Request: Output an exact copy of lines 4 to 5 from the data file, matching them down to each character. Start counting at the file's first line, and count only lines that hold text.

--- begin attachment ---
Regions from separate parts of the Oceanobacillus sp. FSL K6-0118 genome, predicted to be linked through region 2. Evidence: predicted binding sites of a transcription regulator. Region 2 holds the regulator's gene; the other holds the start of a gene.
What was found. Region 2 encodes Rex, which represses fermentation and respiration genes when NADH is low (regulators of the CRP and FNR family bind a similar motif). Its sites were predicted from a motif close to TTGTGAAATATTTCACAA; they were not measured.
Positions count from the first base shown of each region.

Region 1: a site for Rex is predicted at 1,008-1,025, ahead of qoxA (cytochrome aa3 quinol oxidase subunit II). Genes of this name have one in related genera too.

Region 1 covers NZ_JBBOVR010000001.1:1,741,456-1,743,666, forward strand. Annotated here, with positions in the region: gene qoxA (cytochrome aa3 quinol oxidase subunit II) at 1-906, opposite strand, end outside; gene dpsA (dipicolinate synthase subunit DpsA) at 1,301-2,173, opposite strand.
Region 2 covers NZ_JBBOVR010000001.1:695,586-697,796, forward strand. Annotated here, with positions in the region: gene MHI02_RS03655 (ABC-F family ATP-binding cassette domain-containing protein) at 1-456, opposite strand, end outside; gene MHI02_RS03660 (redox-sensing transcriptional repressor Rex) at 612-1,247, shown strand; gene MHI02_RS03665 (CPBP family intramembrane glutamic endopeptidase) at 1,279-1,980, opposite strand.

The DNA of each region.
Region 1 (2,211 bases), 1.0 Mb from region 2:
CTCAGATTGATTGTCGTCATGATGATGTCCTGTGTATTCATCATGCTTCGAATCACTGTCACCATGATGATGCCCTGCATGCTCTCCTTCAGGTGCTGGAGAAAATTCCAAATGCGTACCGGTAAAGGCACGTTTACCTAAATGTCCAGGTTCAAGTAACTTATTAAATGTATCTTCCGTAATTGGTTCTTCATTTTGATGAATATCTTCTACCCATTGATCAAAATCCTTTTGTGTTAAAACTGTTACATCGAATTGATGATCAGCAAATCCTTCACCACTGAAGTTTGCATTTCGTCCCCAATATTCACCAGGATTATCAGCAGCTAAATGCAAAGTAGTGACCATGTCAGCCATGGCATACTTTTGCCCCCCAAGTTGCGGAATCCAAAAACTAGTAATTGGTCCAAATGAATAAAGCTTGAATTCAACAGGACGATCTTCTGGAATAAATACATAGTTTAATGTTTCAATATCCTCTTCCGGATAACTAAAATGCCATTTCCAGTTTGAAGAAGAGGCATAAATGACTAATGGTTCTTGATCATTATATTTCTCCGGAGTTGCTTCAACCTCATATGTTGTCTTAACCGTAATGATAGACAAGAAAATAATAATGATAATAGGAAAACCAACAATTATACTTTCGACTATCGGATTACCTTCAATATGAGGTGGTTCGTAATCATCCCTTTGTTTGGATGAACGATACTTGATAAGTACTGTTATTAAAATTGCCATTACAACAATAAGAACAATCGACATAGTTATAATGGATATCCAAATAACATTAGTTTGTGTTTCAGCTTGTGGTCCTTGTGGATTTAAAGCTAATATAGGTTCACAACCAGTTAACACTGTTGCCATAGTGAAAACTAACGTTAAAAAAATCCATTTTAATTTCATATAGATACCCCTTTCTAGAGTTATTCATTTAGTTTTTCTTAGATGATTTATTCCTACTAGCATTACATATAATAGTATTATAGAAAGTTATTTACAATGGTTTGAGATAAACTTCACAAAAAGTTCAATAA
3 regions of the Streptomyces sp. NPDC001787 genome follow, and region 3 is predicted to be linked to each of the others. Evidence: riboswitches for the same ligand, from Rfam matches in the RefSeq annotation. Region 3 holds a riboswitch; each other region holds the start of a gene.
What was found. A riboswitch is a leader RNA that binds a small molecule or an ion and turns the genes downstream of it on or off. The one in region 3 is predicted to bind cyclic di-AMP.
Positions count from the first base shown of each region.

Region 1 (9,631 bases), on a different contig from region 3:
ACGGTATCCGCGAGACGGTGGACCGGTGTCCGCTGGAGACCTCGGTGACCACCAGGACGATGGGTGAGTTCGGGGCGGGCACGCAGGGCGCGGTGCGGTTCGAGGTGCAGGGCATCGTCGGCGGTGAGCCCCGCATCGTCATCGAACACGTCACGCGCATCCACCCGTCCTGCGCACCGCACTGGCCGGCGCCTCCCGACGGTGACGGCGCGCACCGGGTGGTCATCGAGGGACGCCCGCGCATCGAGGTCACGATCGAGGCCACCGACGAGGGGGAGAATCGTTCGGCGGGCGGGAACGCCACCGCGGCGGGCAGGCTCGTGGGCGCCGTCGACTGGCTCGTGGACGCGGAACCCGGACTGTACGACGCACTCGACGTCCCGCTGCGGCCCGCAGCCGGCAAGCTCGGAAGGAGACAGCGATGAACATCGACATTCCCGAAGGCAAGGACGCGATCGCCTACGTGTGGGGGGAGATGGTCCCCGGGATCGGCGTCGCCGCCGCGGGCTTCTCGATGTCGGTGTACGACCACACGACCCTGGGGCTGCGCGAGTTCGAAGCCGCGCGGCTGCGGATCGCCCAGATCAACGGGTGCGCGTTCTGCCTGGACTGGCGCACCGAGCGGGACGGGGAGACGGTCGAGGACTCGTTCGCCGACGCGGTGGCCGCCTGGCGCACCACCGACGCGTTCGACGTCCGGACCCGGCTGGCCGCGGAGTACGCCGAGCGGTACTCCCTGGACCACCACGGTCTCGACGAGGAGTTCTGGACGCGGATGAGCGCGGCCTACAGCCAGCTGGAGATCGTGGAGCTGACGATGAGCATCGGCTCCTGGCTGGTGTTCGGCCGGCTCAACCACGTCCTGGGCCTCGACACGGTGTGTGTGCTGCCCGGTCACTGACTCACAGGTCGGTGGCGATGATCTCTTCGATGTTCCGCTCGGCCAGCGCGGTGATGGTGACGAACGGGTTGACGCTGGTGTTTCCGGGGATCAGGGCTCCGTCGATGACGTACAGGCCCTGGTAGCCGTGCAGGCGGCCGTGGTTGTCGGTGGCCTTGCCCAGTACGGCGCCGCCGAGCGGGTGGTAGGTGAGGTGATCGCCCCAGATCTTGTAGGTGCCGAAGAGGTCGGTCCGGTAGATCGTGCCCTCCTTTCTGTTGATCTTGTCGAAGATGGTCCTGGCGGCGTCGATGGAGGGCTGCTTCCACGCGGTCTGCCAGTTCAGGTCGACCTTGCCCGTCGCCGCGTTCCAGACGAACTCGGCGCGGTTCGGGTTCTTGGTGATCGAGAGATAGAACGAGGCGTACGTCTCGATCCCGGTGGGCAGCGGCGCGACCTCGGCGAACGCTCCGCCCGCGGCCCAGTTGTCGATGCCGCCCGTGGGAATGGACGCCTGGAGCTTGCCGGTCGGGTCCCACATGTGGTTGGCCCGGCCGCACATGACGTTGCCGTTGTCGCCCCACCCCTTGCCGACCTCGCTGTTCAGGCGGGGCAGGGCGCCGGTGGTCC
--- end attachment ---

Region 1: a site for Rex is predicted at 1,008-1,025, ahead of qoxA (cytochrome aa3 quinol oxidase subunit II). Genes of this name have one in related genera too.

Region 1 covers NZ_JBBOVR010000001.1:1,741,456-1,743,666, forward strand. Annotated here, with positions in the region: gene qoxA (cytochrome aa3 quinol oxidase subunit II) at 1-906, opposite strand, end outside; gene dpsA (dipicolinate synthase subunit DpsA) at 1,301-2,173, opposite strand.